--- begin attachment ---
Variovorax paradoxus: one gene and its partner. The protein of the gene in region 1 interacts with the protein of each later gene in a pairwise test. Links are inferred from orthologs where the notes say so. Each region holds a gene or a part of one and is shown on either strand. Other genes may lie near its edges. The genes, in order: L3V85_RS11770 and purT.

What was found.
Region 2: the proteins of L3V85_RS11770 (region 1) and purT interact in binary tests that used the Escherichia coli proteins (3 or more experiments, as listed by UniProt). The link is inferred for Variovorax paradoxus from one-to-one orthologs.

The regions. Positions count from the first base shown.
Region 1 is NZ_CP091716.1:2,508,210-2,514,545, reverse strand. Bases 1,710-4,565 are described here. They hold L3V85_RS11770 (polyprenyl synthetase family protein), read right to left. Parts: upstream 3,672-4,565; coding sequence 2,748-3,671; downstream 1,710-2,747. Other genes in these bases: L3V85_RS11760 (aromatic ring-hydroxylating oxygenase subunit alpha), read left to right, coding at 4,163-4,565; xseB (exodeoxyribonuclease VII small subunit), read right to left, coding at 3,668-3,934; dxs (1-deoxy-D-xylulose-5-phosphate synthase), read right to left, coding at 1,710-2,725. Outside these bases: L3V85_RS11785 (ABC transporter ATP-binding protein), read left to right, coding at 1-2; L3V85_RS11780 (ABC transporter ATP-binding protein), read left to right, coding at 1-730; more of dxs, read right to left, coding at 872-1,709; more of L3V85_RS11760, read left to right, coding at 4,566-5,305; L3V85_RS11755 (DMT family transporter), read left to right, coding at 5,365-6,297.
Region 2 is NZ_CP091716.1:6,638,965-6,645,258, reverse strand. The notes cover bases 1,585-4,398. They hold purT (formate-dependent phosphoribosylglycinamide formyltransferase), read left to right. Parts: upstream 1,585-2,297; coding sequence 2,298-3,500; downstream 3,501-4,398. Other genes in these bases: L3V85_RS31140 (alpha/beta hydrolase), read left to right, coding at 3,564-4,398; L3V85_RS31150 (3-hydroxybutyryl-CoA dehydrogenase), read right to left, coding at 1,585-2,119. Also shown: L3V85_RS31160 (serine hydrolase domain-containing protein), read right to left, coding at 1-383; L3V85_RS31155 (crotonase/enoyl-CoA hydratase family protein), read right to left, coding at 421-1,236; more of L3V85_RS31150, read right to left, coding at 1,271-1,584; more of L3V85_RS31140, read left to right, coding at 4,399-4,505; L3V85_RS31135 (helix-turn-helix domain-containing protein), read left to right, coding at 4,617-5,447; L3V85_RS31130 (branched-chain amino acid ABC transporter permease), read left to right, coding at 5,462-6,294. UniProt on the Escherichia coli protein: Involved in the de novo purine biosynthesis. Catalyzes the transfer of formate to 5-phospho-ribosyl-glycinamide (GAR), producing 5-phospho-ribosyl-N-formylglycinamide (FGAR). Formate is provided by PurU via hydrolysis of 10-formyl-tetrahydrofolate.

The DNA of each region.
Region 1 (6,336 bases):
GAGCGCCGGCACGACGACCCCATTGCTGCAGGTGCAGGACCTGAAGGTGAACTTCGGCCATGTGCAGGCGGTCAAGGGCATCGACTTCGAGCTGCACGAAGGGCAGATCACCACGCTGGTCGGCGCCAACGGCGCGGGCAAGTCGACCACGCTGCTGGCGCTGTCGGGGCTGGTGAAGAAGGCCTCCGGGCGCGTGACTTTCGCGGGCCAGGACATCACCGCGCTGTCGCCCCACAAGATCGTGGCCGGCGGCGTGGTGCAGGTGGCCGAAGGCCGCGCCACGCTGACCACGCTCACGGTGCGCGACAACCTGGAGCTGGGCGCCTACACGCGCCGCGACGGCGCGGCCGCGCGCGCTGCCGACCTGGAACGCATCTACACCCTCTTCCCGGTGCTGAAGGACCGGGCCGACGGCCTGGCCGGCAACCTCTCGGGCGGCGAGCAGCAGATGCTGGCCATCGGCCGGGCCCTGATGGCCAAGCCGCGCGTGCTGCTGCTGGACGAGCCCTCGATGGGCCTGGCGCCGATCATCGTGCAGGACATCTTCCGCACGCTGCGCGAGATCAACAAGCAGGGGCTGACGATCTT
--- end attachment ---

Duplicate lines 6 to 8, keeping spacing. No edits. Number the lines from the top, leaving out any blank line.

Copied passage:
Region 2 is NZ_CP091716.1:6,638,965-6,645,258, reverse strand. The notes cover bases 1,585-4,398. They hold purT (formate-dependent phosphoribosylglycinamide formyltransferase), read left to right. Parts: upstream 1,585-2,297; coding sequence 2,298-3,500; downstream 3,501-4,398. Other genes in these bases: L3V85_RS31140 (alpha/beta hydrolase), read left to right, coding at 3,564-4,398; L3V85_RS31150 (3-hydroxybutyryl-CoA dehydrogenase), read right to left, coding at 1,585-2,119. Also shown: L3V85_RS31160 (serine hydrolase domain-containing protein), read right to left, coding at 1-383; L3V85_RS31155 (crotonase/enoyl-CoA hydratase family protein), read right to left, coding at 421-1,236; more of L3V85_RS31150, read right to left, coding at 1,271-1,584; more of L3V85_RS31140, read left to right, coding at 4,399-4,505; L3V85_RS31135 (helix-turn-helix domain-containing protein), read left to right, coding at 4,617-5,447; L3V85_RS31130 (branched-chain amino acid ABC transporter permease), read left to right, coding at 5,462-6,294. UniProt on the Escherichia coli protein: Involved in the de novo purine biosynthesis. Catalyzes the transfer of formate to 5-phospho-ribosyl-glycinamide (GAR), producing 5-phospho-ribosyl-N-formylglycinamide (FGAR). Formate is provided by PurU via hydrolysis of 10-formyl-tetrahydrofolate.

The DNA of each region.
Region 1 (6,336 bases):